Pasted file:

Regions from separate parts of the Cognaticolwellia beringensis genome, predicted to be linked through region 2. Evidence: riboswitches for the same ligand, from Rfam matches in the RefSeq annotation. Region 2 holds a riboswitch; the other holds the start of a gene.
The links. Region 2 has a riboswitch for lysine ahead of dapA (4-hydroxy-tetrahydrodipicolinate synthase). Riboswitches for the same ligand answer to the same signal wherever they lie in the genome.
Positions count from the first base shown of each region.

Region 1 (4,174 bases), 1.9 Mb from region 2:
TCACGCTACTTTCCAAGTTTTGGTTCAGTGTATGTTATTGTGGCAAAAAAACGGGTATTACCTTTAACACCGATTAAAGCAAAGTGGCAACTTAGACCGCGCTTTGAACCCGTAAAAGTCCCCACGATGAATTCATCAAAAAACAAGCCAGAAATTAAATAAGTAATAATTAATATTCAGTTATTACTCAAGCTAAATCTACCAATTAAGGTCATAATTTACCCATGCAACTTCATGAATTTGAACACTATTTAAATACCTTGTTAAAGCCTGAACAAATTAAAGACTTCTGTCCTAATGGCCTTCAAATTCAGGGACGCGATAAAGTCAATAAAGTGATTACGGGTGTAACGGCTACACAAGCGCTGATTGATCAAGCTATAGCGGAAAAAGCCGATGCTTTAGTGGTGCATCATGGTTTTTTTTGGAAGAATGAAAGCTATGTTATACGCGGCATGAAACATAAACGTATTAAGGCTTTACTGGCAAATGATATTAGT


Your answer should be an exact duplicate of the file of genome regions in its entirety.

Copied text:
Regions from separate parts of the Cognaticolwellia beringensis genome, predicted to be linked through region 2. Evidence: riboswitches for the same ligand, from Rfam matches in the RefSeq annotation. Region 2 holds a riboswitch; the other holds the start of a gene.
The links. Region 2 has a riboswitch for lysine ahead of dapA (4-hydroxy-tetrahydrodipicolinate synthase). Riboswitches for the same ligand answer to the same signal wherever they lie in the genome.
Positions count from the first base shown of each region.

Region 1 (4,174 bases), 1.9 Mb from region 2:
TCACGCTACTTTCCAAGTTTTGGTTCAGTGTATGTTATTGTGGCAAAAAAACGGGTATTACCTTTAACACCGATTAAAGCAAAGTGGCAACTTAGACCGCGCTTTGAACCCGTAAAAGTCCCCACGATGAATTCATCAAAAAACAAGCCAGAAATTAAATAAGTAATAATTAATATTCAGTTATTACTCAAGCTAAATCTACCAATTAAGGTCATAATTTACCCATGCAACTTCATGAATTTGAACACTATTTAAATACCTTGTTAAAGCCTGAACAAATTAAAGACTTCTGTCCTAATGGCCTTCAAATTCAGGGACGCGATAAAGTCAATAAAGTGATTACGGGTGTAACGGCTACACAAGCGCTGATTGATCAAGCTATAGCGGAAAAAGCCGATGCTTTAGTGGTGCATCATGGTTTTTTTTGGAAGAATGAAAGCTATGTTATACGCGGCATGAAACATAAACGTATTAAGGCTTTACTGGCAAATGATATTAGT